Jeslening, leflening, have a direct tendency to augment the quantity of our shipping, and the number of our feamen.

,,. It must also be observed, that when the other parts of this GREAT DESIGN are executed ; and the principal ports and manufacturing towns of the kingdom, come to have a reciprocal inland communication, by water ; then, though the coajling trade may be diminished, the export trade will not only be inconceivably enlarged, but the internal naţional commerce be carried on with much more ease and dispatch; less exposed to expensive and hazardous delays; and perfe&tly secure, in time of war, from the depredations of an enemy.'

Upon the whole, there has not, for many years, been a more interesting publication than this little treatise. The subject is of such great and national importance, as of itself to command ats tention; and the manner in which it is treated, will render that attention agreeable.

R-d .

A Review of Mr. Phillips's Hiftory of the Life of Reginald Pollo : By Glocester Ridley, L.L. B.' 8vo. ss. Whifton.

THE Review we have given of Mr. Phillips's life of this

celebrated cardinal, must, in great measure, preclude the necessity of our enlarging on the present article. It will be fufficient that we apprize our Readers, in general terms, of the merit of Mr. Ridley's performance: a performance which we have perused with equal satisfaction and entertainment! The learned and ingenious Author hath critically and circumstantially scrutinized the artful production of the wily Catholic, through every påge; traced the Romith fox in all his windings and doublings; and hath pursued him with so much fpirit and fuce cess, that we imagine we shall hear no more of Maker Reynard, in this country.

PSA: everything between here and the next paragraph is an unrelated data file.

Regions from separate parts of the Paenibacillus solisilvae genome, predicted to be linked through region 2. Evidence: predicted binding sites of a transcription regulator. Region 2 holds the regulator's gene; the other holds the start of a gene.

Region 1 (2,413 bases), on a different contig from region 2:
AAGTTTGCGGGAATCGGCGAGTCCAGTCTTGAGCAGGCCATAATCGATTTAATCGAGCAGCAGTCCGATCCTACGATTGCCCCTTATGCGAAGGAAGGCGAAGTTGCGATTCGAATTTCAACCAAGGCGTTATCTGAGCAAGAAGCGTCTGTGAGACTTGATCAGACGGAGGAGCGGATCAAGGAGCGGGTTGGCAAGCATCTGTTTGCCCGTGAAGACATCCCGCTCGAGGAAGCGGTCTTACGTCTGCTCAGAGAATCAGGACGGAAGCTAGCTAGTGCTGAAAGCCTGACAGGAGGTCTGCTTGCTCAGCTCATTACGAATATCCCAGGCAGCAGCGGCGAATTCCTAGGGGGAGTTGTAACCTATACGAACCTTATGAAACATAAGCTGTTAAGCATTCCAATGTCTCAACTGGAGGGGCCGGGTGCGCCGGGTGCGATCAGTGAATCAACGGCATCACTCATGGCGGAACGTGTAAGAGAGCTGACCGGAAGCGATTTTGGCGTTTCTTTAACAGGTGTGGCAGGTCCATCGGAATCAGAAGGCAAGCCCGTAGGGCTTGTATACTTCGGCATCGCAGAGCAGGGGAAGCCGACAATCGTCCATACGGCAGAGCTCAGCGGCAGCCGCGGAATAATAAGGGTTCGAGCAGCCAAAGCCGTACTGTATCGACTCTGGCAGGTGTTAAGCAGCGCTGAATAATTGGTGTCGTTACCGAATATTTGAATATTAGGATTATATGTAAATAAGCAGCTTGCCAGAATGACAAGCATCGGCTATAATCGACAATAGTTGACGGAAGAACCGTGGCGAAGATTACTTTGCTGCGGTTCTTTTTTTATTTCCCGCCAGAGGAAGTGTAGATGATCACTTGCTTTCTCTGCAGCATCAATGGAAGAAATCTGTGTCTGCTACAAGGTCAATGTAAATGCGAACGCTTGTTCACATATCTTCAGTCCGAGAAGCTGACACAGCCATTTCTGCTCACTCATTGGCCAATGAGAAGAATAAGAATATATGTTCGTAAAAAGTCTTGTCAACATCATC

· It is justly observed, by our Author, that the biographer's general design was to recommend the popish doctrines. As the best mean,' says he, to recommend them, he, (Mr. Phil. lips) endeayours to establish the pope's supremacy; and the me. thod he uses to excite his readers to attempt the recovery of this supremacy to the pope, is the example of Reginald Pole.' In: opposition to this general design, our Author undertakes to Thew, that the doctrines Mr. P. would recommend, are unfcrip. tural; that the mean to establish them is feditious and treasonable ; and that the history framed to excite his readers, abounds with misrepresentations and falfhoods. · As characters, like pictures, often appear different from the · Rev. Dec. 1765.

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different

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der example empt the; and the